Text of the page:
Some things just go well together. Bacon and eggs. Penn and Teller. John, Paul, George and Ringo.
In each of these instances, the combination is better than the individual components. Together, they’re not just a little better, but spectacularly awesome. How much do you love the Beatles? Now, how much do you love Ringo Starr’s 2003 album “Ringo Rama”?
The same theory holds true for the combination of content marketing and public relations.
Here are three questions that will help you gauge whether you’re properly blending content marketing strategy with your PR efforts:
1. Are you fully leveraging your company’s expertise in the media?
As newsrooms get trimmed, publications are increasingly looking for companies and executives to contribute compelling, non-promotional content. Providing this content is often the job of the PR professional or a dedicated “brand journalist.” By developing content for media outlets popular with your audience, you get the best of both worlds: a credible vehicle for establishing thought leadership and an article in which you control the message.
Tip: Contributed content offers tremendous opportunities. But once you’ve found reputable publications who are willing to run your content, you still need to produce it. You can do this more easily if you know your end user’s wants, needs, and pain points. These flow best if you have developed a buyer’s persona as part of your content marketing strategy.
2. Do your articles have a keyword strategy?
In any marketing campaign, websites are the marketer’s most powerful tool. A smart keyword strategy is paramount because it helps raise the search engine rankings of the articles you contribute to your site (perhaps on your blog) and of the website itself. What keywords should you use? Research will help you identify what terms your customers are using to search for the goods and services you provide or to answer important questions related to your company’s expertise. Incorporating these keywords into your article will deliver the most value.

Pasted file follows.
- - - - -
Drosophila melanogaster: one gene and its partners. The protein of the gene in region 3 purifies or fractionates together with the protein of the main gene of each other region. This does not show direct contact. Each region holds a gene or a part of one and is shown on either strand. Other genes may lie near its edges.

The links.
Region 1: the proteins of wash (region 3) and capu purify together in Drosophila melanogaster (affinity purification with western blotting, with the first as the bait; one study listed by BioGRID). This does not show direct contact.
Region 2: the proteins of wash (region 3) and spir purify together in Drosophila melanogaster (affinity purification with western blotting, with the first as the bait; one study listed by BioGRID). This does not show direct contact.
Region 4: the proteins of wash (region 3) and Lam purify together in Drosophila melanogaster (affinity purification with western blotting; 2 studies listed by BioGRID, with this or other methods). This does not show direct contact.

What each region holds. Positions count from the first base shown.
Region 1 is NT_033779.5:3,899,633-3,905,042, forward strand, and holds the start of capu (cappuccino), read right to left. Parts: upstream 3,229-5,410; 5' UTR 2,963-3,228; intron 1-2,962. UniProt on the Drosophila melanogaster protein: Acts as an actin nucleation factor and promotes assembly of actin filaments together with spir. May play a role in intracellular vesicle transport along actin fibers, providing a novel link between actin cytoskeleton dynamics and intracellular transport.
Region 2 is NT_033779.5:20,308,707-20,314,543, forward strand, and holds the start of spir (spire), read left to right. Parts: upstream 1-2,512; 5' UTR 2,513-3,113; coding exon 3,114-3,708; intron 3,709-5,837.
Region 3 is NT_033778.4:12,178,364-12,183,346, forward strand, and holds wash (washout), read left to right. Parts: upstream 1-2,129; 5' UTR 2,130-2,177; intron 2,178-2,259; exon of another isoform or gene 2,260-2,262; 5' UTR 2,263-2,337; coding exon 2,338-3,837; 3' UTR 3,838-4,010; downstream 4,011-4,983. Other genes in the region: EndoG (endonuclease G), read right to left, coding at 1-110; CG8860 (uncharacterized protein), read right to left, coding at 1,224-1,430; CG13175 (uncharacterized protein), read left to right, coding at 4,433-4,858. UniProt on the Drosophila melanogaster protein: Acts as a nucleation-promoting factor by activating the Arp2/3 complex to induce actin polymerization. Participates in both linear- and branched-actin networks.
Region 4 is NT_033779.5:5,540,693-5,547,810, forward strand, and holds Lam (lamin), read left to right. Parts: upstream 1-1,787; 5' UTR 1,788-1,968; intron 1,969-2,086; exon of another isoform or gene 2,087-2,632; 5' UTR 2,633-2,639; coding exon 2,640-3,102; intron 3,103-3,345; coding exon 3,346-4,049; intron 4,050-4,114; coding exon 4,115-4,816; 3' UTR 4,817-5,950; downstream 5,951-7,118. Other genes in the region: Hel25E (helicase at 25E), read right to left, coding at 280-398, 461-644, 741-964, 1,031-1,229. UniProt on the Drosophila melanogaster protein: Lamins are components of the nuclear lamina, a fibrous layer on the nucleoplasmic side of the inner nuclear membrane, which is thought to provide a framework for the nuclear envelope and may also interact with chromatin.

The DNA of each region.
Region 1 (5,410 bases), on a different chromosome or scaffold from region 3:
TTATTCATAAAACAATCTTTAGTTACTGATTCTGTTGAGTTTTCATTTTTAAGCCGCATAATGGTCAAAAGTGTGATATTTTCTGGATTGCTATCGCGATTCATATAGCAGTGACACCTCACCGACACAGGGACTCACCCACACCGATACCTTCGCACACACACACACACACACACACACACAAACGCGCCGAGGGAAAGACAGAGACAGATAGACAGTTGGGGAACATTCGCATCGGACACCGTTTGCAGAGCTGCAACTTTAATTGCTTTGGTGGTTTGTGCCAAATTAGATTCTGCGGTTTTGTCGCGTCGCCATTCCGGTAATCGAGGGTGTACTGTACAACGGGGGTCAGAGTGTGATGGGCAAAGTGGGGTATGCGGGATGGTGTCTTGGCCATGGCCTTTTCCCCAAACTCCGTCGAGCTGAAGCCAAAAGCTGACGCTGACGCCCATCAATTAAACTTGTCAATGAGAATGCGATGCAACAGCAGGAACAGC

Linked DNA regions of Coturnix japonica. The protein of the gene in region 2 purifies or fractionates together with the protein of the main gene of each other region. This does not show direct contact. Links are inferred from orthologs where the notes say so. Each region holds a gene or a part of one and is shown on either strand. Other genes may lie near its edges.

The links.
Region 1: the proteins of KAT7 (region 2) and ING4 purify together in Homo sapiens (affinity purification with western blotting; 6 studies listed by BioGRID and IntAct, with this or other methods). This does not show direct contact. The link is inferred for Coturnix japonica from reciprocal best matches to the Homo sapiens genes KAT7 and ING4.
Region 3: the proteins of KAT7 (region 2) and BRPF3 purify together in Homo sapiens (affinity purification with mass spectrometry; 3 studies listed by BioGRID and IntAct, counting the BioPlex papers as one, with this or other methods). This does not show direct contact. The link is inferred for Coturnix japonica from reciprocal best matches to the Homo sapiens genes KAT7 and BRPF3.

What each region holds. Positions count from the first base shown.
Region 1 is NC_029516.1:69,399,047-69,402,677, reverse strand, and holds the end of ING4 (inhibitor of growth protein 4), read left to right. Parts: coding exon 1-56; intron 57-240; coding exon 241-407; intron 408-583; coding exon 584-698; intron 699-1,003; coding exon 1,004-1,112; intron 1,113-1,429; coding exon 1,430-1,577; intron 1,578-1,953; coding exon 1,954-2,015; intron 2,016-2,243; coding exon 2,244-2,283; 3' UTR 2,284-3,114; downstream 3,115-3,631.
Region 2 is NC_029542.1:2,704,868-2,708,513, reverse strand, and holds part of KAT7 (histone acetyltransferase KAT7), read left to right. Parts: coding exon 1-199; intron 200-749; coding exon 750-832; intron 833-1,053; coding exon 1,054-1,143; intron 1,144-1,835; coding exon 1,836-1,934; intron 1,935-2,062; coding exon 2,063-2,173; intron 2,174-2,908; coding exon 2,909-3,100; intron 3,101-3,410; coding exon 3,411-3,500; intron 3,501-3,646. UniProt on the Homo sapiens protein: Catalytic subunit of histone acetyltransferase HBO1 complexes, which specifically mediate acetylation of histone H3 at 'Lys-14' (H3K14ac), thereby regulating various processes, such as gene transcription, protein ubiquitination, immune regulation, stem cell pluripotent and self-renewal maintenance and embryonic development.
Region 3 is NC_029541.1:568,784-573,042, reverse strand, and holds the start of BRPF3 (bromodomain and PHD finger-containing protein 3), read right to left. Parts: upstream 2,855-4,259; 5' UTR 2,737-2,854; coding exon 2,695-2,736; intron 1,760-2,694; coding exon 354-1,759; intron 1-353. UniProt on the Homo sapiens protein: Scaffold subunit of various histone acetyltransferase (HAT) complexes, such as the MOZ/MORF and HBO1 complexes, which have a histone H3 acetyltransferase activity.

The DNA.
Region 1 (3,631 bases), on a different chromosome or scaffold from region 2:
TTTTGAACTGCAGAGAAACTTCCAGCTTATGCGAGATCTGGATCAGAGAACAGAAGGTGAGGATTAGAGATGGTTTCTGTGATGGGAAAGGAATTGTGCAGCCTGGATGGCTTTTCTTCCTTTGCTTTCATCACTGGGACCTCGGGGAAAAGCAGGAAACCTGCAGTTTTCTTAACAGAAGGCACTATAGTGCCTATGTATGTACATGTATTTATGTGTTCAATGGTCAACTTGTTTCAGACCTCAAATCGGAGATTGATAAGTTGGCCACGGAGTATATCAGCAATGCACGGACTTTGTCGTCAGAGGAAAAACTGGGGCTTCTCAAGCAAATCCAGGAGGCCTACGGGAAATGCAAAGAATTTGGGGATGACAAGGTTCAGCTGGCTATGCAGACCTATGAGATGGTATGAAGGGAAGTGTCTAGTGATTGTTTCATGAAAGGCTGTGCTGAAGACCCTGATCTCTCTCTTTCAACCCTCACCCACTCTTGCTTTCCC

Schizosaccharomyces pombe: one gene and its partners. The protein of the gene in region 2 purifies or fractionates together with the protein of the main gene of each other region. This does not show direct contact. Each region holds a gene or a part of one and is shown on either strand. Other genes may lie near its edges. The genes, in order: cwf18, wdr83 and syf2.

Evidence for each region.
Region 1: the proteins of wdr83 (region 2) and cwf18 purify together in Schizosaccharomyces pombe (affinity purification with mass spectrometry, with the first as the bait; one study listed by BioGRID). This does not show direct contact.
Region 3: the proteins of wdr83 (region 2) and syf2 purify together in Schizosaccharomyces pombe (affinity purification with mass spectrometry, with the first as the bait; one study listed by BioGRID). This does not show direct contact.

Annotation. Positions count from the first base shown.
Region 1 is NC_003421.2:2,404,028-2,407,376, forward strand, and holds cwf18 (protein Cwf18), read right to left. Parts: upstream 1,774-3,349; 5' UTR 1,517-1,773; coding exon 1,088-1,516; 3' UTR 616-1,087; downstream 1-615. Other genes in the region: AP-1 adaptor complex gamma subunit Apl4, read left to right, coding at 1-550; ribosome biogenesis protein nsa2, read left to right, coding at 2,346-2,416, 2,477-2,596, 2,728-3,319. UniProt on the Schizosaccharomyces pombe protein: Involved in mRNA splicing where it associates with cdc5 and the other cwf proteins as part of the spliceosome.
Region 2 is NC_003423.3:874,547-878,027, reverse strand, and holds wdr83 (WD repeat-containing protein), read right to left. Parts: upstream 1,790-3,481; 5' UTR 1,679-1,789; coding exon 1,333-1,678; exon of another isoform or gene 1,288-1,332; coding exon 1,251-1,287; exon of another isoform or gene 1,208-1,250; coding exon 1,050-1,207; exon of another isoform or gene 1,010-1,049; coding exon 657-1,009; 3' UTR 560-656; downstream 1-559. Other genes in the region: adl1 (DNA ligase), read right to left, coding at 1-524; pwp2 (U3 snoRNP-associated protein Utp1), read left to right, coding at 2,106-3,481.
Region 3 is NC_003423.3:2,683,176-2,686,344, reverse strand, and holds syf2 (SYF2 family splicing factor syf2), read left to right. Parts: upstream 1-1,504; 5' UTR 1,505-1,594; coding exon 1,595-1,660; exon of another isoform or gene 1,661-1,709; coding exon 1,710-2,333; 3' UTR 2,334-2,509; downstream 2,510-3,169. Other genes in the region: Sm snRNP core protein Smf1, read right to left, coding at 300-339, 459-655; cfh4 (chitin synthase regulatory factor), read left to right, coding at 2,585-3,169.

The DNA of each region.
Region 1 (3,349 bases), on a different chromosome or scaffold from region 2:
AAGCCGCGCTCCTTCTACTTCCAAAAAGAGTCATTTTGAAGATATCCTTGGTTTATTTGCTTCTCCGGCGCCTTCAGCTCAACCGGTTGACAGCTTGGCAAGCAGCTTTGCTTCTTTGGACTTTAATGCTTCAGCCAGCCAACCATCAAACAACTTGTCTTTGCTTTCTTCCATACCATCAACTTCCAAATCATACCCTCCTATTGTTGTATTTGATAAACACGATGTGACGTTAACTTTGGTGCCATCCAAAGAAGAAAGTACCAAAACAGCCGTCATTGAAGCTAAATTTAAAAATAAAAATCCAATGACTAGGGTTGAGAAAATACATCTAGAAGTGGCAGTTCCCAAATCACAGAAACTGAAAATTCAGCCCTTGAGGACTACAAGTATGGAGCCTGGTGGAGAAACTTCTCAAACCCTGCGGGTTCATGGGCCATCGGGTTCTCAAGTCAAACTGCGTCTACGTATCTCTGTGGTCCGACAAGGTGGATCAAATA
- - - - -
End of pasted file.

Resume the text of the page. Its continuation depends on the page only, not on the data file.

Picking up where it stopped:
Tip: Work with your digital marketer to understand which keywords will be most effective from an SEO perspective. Then use the most important word or phrase once in your headline and again in your lead sentence. Don’t overdo it after that, as search engines now penalize articles that use the same keywords with unnatural frequencies.
3. Do you measure the impact of your PR efforts?
PR is traditionally difficult to measure. However, in this data-driven age, marketers are increasingly using marketing automation tools to gauge the effectiveness of all of their campaigns, including PR. Use that to your advantage. Knowing which media sites deliver the most visitors to your website is invaluable, as it enables you to reprioritize your resources for the outlets that your audience engages with the most.
Tip: Find out what readers do once they visit your site after being referred from a media outlet. This will help you gauge not just the quantity but the quality of traffic coming from your various third-party media placements.
Together, content marketing and PR make for an unbeatable combination. For more tips on how to use content marketing to engage a scientific audience, follow us on Twitter at @chempetitive.